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Thursday, March 19, 2020

Be Prudent: An Open Letter to Nigerian Nurses in the Nick of the Coronavirus Pandemic - Nr Ikechukwu Ogbu

 Nr Ikechukwu Ogbu
Dearest Colleagues!

In the nick of this Coronavirus pandemic which has inadvertently turned into pandemonium in Nigeria, I feel the compulsion to first, write to my colleagues who toil and moil at every tick-tock of the clock to salvage the course of human kind. Dr. Tedro, DG of the World Health Organization gave a note of appreciation and succinctly, said, “Today, I want to send a personal and sincere ‘thank you’ note to all health workers in the world especially nurses and midwives. You do a heroic job… We know you are stretched to your limit…”  In the same vein, I say thank you.

Whether Mr. Buhari or Dr. Osagie appreciates us should never be our source of motivation. I often say that if God is love and love is God, nurses are demi-gods because we cannot nurse without first of all, loving. I dare say, nurses are seraphs!


Be prudent! Be careful! Use your sixth sense! There is no vacation or “stay at home” for us because our home is the hospital, the most dreaded place in times like this. We are the first point of intimate contact in any hospital in the world and that is why we are as vulnerable as the Nigerian soldier treading the Sambisa forest with “den” gun.

More so, our five thousand naira risk allowance which is a slap in the integrity of labour and the greatest ingratitude of the leadership of a people is neither enough to purchase personal protective articles nor treat oneself if eventually exposed to danger. Given the intimidating number of patients and medical needs as well as the scope of our job, our work is even more tasking than any other department in the hospital.

While our values are mammoth and circulate with the speed of light, our reward comes like the movement of a tortoise and hence, many of us are flying to Europe and America where these values are marched with commensurate reward and good human treatment.

We are still mourning for Nurse Justina Ejelonu, the pregnant nurse who sacrificed her life for the patients plagued with the Ebolavirus Disease after few months of marriage. This is a case study on Occupational Hazard that formed an article I co-authored with Arungwa T.O. of the IELTS expertise.

We mourn one of the heroes of Nursing, Nurse Jutina Ejelonu because of how the cold hands of history have descended on her. She was our colleague; we know her and understand the height of passion she lived her career and how the society as well as the government has rubbished her impact in the dustbin of history.

This is why we must not fall sick while attending to the sick. Whatever legitimate thing you can do to stay strong, please do! Should you exit like the likes Ejelonu and several others in the North, your hospital will not shut down for a second to observe your demise. This is not because you do not have value, but because you have so much value in a country that has no appreciation for that. Well, let me not be distracted from my letter.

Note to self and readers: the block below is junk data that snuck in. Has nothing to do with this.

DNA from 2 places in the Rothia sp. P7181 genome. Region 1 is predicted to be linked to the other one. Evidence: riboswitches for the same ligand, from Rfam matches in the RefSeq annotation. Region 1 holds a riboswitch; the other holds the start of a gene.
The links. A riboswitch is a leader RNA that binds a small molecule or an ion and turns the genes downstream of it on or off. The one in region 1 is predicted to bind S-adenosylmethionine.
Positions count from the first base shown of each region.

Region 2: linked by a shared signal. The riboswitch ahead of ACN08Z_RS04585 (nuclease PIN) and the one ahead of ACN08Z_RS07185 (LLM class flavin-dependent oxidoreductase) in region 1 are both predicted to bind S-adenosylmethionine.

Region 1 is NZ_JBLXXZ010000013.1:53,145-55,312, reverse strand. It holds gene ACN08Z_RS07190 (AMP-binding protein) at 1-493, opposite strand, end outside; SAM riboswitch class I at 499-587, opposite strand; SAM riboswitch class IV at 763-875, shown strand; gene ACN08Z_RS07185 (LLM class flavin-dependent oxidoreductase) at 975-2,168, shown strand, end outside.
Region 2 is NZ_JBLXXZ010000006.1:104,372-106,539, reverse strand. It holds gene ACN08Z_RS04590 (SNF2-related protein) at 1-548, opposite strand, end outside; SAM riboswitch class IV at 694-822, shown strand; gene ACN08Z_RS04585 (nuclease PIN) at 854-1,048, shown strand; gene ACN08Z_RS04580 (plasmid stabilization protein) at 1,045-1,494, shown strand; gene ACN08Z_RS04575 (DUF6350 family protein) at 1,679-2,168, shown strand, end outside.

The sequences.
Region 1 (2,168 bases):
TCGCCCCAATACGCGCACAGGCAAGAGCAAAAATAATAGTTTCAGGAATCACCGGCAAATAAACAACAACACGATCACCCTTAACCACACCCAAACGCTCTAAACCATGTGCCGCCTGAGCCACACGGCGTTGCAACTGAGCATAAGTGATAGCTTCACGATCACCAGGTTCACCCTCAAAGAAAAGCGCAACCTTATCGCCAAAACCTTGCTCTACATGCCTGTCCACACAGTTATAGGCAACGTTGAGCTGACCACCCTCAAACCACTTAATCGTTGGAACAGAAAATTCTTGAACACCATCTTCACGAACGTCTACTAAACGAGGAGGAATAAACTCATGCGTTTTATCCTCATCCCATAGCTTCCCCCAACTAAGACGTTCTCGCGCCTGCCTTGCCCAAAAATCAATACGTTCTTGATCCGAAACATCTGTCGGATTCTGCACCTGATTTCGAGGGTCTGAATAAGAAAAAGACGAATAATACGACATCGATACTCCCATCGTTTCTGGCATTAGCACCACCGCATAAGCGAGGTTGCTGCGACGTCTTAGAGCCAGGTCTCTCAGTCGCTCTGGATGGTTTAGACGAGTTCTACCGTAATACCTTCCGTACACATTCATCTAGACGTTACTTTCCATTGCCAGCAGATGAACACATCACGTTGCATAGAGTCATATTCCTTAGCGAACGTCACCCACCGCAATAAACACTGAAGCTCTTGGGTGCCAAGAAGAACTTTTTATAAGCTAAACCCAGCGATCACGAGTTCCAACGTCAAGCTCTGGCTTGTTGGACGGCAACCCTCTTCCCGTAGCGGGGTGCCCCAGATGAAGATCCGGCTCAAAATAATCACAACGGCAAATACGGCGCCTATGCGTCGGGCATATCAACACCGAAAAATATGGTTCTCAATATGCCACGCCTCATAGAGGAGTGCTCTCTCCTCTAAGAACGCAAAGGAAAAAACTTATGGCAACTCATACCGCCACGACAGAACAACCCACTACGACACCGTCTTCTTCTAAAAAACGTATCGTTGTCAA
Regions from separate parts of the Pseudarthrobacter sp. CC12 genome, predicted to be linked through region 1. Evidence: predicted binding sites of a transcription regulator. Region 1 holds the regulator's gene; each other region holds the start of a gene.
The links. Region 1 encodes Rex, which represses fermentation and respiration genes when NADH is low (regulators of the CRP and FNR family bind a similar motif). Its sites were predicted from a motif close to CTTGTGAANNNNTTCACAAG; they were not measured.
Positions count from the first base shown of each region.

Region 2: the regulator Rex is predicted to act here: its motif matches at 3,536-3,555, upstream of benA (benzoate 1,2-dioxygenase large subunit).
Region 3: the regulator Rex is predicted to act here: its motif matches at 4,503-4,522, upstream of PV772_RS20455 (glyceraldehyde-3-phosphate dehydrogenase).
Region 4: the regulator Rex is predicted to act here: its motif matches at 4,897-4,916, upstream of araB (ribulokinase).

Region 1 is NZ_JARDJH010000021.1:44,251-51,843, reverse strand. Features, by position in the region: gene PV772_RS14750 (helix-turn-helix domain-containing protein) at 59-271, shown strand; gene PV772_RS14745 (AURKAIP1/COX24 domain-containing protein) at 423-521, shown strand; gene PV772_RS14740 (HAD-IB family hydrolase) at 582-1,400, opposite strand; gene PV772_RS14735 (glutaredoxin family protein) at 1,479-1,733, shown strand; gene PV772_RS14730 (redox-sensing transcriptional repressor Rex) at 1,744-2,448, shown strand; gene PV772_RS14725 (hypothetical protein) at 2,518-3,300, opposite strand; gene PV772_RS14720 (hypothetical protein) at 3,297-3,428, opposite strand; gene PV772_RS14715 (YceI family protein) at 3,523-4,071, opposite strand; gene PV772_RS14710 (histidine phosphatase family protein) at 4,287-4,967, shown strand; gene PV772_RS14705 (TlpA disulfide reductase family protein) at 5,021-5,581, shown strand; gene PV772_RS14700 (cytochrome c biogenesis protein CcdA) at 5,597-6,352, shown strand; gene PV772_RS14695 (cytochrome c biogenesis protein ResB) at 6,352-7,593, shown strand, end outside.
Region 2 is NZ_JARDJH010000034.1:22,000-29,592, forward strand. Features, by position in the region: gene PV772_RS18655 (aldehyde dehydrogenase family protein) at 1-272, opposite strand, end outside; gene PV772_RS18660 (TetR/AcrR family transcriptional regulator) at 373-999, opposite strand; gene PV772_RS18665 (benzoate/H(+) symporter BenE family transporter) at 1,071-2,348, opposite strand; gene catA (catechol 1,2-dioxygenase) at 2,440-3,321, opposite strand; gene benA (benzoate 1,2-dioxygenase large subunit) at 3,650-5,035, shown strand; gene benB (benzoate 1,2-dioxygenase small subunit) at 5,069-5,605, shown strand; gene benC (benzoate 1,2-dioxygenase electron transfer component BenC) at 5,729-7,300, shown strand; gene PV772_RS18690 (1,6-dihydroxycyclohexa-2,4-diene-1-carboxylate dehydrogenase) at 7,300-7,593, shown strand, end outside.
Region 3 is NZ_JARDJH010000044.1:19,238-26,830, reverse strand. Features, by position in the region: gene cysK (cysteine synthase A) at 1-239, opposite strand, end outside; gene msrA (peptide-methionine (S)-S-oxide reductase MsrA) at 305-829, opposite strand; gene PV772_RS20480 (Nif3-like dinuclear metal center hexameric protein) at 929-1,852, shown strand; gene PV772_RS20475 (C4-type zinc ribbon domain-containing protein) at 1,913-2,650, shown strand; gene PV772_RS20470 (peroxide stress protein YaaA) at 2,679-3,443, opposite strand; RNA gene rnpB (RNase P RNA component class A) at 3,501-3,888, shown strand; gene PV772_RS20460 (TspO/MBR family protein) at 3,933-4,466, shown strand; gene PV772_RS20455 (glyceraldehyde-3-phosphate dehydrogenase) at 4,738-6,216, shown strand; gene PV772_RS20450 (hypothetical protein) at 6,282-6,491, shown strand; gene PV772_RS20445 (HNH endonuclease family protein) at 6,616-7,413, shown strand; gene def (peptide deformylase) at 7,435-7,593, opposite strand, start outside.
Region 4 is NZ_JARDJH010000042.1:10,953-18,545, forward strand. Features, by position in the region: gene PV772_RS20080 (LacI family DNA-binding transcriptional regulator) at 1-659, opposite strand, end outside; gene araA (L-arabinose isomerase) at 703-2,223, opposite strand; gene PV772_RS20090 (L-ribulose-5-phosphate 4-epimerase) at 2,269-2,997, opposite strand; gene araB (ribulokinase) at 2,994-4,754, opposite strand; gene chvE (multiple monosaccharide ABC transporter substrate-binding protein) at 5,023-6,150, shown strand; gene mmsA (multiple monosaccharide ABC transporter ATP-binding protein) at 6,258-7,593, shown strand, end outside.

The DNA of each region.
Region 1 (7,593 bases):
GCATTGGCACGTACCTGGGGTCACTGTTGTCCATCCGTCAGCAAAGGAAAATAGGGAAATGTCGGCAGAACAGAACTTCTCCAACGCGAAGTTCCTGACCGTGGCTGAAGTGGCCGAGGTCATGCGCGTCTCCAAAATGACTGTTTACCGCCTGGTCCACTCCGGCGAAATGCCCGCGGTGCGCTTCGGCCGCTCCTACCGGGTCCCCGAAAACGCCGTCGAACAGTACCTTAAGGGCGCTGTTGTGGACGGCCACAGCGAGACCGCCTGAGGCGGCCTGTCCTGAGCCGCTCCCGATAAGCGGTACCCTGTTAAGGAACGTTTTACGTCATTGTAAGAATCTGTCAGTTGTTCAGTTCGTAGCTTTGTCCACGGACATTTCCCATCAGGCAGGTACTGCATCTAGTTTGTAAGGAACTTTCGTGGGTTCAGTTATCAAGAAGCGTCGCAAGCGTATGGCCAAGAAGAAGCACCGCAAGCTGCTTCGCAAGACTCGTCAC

This is never to discourage us, but to caution us; to remind us that we have to be safe before saving others. This is the fundamental philosophy of nursing which calls to mind that a nurse is a human being who enjoys biological, social, economic, physical etc variables. 

Of no mean importance are the Universal Precautions. We are often encouraged to improvise, but dearest colleagues, there is no such thing as improvision at this time. In fact, do not work in any hospital that does not have standard facilities. Do not risk your single life for a few in the detriment of thousands. This might be a clarion call for appropriate quarters to look into the working condition of health workers.

Dearest nurses, always remember your own family before any family. Do not forget yourself in the service of humanity. Humanity cannot love you and your works more than your family who “sacrificed” you to serve the human kind just like your model, Florence Nightingale.

In fact, if you have not nursed any of them, you have not started the ideal nursing job, for they are the first people to sow the seed of values in your life. Eggs come from a hen just like a hen comes out from an egg. This is a simple philosophy of life that is never taught in school, the same way nobody teaches you how to understand the message in the silence of your patient and the emptiness in his or her noise.

While I hope that the pandemic may not cause much fatality as the financial fatality that will soon arise should there be no immediate medical breakthrough, I therefore, want to encourage us to bear in mind few things.

Many countries have shut down public gatherings. There is no random movement in the UK, US and other foreign countries where we often gain revenues. The price of oil will drop following this. Exchange rate will spike. The FG has even banned travels to UK, US, Italy, German etc after 5 new cases who have history of travels to these countries have been discovered. Border will soon be closed (if it has not been closed already).

The Government might return to a serious recession where salaries might not come as usual. Therefore, maybe diligent spending can minimize the rate of an imminent frustration.

In all, BE PRUDENT in practise!

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Charles Adekunle is a Blogger, Enthusiastic about information and bridging the Gap of information and the World

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